Bangabandhu Lecture held at University of London

Ansar Ahmed Ullah : The 4th Annual Bangabandhu Lecture 2021 was held virtually on 18 March titled ‘The role and vision of Bangabandhu Sheikh Mujibur Rahman in the making of the Bangladesh nation state’ at SOAS University of London.

In welcoming speakers and audience to SOAS, Professor Edward Simpson, Director of the South Asia Institute, said that Bangladesh was shaped by the forces of history, geography, and culture. It took a unique act of political leadership by Bangabandhu Sheikh Mujibur Rahman, to draw together those forces to forge Bangladesh’s nation-state.

The Bangabandhu Lecture was delivered by Professor Rehman Sobhan, Chairman, Centre for Policy Dialogue, from Bangladesh. Professor Rehman Sobhan highlighted Bangabandhu’s life-long struggle for social and economic justice for his people. He said Bangabandhu Sheikh Mujibur Rahman emerged to provide leadership to his people at the right time and in the right place. In giving substance to the idea of a nation-state Bangabandhu’s vision for the future was in turn shaped by the challenges he confronted during the struggle and his own commitment to the idea of a just society.

The event was introduced by Nooruddin Ahmed, Chairman of ‘7th March Foundation’. In his introductory remarks, Nooruddin Ahmed said, “We are indeed very pleased to be back with the Annual Bangabandhu Lecture during the 100th birth anniversary of Bangabandhu.” He continued, ” This is the year of the Golden Jubilee of our glorious independence. For the 7th March Foundation this is indeed a very special year too – the Golden Jubilee of Bangabandhu’s historic speech at Ramna Racecourse on 7th March 1971″.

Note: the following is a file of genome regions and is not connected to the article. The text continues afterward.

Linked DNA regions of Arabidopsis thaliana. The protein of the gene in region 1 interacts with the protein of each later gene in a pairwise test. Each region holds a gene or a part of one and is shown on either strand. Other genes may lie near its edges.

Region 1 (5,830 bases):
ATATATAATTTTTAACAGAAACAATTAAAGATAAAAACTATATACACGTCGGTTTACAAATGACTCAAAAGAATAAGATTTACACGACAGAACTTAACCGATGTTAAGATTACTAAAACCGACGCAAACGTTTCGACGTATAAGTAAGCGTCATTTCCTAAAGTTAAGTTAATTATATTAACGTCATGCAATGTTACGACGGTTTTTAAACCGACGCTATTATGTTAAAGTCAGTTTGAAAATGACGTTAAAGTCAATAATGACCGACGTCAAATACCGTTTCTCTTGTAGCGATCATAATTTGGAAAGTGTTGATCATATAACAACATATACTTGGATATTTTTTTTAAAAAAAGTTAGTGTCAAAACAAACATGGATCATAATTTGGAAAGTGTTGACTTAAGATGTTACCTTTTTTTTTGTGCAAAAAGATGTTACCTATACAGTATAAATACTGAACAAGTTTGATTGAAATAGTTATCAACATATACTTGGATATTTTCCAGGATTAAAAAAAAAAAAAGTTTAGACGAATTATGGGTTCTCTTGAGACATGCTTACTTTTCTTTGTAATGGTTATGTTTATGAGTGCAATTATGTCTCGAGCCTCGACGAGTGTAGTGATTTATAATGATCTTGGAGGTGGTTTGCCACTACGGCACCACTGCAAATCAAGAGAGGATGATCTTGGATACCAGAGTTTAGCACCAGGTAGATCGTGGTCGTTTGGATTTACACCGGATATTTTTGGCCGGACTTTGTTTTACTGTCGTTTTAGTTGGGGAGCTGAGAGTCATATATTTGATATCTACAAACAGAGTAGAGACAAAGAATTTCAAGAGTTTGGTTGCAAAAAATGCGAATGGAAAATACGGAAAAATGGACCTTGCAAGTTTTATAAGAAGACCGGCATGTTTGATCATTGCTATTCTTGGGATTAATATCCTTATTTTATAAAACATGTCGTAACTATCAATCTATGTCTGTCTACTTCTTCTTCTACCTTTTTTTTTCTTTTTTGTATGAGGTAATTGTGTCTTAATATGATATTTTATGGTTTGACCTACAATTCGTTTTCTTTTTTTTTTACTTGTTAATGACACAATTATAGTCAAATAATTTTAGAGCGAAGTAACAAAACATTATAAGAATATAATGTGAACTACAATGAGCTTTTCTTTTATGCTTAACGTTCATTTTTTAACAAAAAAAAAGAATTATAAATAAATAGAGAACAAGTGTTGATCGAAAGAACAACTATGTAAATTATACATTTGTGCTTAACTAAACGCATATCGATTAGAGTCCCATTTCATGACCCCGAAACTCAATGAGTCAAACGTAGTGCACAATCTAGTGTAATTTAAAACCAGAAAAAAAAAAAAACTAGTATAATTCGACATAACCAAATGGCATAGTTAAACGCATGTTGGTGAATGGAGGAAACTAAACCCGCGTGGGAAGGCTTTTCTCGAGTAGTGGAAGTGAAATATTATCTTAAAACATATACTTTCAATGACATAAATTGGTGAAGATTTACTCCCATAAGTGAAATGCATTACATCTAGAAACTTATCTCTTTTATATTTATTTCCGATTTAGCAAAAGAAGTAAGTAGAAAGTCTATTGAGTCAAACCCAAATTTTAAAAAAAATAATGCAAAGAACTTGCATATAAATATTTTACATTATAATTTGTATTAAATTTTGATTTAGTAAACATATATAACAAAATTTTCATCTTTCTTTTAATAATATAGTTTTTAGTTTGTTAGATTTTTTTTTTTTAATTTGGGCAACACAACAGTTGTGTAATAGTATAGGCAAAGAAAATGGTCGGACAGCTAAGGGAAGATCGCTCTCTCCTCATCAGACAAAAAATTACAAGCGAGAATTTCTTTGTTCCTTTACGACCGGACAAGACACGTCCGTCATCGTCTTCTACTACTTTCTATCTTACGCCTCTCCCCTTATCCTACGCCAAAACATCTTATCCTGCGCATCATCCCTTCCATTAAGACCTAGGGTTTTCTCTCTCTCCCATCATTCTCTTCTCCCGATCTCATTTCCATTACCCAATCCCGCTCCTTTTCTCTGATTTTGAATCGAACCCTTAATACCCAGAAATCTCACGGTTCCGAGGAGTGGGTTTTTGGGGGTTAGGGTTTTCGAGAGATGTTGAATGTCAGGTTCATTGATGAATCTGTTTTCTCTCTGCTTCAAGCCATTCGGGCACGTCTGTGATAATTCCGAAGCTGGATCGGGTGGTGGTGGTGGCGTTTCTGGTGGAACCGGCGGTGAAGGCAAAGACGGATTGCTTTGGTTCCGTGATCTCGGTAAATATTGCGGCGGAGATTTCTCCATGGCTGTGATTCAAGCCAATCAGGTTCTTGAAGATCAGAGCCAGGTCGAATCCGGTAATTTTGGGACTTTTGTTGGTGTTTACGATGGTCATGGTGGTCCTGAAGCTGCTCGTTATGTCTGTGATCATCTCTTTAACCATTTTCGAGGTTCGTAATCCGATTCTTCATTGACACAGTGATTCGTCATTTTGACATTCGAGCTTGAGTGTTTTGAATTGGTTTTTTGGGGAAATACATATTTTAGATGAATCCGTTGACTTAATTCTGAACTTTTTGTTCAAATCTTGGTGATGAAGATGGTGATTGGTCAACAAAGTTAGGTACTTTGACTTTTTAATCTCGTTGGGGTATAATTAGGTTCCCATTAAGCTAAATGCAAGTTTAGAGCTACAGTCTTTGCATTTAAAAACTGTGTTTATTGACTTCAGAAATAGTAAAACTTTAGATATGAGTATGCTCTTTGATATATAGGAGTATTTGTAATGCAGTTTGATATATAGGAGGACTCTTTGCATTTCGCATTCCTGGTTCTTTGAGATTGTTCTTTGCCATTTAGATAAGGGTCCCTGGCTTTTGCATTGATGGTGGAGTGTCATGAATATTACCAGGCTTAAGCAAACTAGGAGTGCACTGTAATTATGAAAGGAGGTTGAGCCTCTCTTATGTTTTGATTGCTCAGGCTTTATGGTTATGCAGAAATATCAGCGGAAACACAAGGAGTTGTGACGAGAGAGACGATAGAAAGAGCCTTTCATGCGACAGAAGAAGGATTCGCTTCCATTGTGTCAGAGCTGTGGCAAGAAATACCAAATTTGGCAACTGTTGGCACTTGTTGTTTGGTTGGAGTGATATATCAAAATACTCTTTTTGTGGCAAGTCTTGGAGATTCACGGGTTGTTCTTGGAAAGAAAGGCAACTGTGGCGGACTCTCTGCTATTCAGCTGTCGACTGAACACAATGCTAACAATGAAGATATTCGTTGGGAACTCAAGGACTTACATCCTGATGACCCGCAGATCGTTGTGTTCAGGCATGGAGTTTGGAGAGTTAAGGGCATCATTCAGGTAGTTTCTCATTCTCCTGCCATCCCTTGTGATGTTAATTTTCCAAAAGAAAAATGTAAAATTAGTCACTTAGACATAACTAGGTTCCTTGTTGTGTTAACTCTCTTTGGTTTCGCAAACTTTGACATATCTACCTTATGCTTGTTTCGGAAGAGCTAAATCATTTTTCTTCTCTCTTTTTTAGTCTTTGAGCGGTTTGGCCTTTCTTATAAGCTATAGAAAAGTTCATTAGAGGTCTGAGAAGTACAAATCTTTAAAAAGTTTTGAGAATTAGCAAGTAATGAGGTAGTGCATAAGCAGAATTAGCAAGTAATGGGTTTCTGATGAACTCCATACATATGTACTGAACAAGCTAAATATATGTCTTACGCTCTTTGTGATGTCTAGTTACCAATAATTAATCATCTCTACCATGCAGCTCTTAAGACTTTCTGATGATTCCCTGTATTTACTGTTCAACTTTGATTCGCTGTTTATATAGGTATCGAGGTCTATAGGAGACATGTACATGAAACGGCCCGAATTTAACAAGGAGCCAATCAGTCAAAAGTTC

Opening remarks were made by the Bangladesh High Commissioner to the UK, Her Excellency Ms Saida Muna Tasneem, who highlighted the importance of the lecture during the Mujib Year, Golden Jubilee celebration and 50 anniversary of diplomatic relations between the UK and Bangladesh.

Professor Edward Simpson said, “Professor Rehman Sobhan has been close to the action in Bangladesh for decades. He told a story of tremendous and nation-shaping events and personalities with ease and fluidity. The audience was spell-bound. There were many lessons in what he said, far beyond the story itself. The challenge is how to make younger people aware of the past and its significance for the present.”

The event was organised by the UK based 7th March Foundation in association with SOAS, South Asia Institute and the Bangladesh High Commission in London. The event was part of a long-term partnership inspired and developed by the hard work and vision of 7th March Foundation in conjunction with the High Commission and SOAS.

In his concluding remarks, Nooruddin Ahmed thanked Professor Edward Simpson and SOAS South Asia Institute for continuously working in partnership with the Foundation to deliver Bangabandhu lectures successfully. He also thanked High Commissioner Saida Muna Tasneem & the Bangladesh High Commission in London for their support as a partner.

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